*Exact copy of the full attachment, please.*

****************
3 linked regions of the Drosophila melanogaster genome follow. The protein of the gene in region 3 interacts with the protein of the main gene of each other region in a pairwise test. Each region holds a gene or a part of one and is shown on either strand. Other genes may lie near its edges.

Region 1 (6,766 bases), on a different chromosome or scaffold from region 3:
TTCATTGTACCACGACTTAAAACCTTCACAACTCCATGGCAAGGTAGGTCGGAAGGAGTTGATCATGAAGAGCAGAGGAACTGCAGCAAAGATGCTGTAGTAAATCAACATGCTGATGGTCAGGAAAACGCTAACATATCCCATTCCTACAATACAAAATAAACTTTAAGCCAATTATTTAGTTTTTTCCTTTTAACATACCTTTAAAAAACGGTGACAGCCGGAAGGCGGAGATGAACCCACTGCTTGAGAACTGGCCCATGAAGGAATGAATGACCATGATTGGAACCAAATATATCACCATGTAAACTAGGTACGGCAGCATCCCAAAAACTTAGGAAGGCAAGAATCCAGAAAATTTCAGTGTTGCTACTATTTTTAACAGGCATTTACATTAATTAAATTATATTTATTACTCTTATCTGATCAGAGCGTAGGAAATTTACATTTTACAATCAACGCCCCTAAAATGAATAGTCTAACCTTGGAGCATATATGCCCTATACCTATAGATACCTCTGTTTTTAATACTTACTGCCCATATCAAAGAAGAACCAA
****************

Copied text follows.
3 linked regions of the Drosophila melanogaster genome follow. The protein of the gene in region 3 interacts with the protein of the main gene of each other region in a pairwise test. Each region holds a gene or a part of one and is shown on either strand. Other genes may lie near its edges.

Region 1 (6,766 bases), on a different chromosome or scaffold from region 3:
TTCATTGTACCACGACTTAAAACCTTCACAACTCCATGGCAAGGTAGGTCGGAAGGAGTTGATCATGAAGAGCAGAGGAACTGCAGCAAAGATGCTGTAGTAAATCAACATGCTGATGGTCAGGAAAACGCTAACATATCCCATTCCTACAATACAAAATAAACTTTAAGCCAATTATTTAGTTTTTTCCTTTTAACATACCTTTAAAAAACGGTGACAGCCGGAAGGCGGAGATGAACCCACTGCTTGAGAACTGGCCCATGAAGGAATGAATGACCATGATTGGAACCAAATATATCACCATGTAAACTAGGTACGGCAGCATCCCAAAAACTTAGGAAGGCAAGAATCCAGAAAATTTCAGTGTTGCTACTATTTTTAACAGGCATTTACATTAATTAAATTATATTTATTACTCTTATCTGATCAGAGCGTAGGAAATTTACATTTTACAATCAACGCCCCTAAAATGAATAGTCTAACCTTGGAGCATATATGCCCTATACCTATAGATACCTCTGTTTTTAATACTTACTGCCCATATCAAAGAAGAACCAA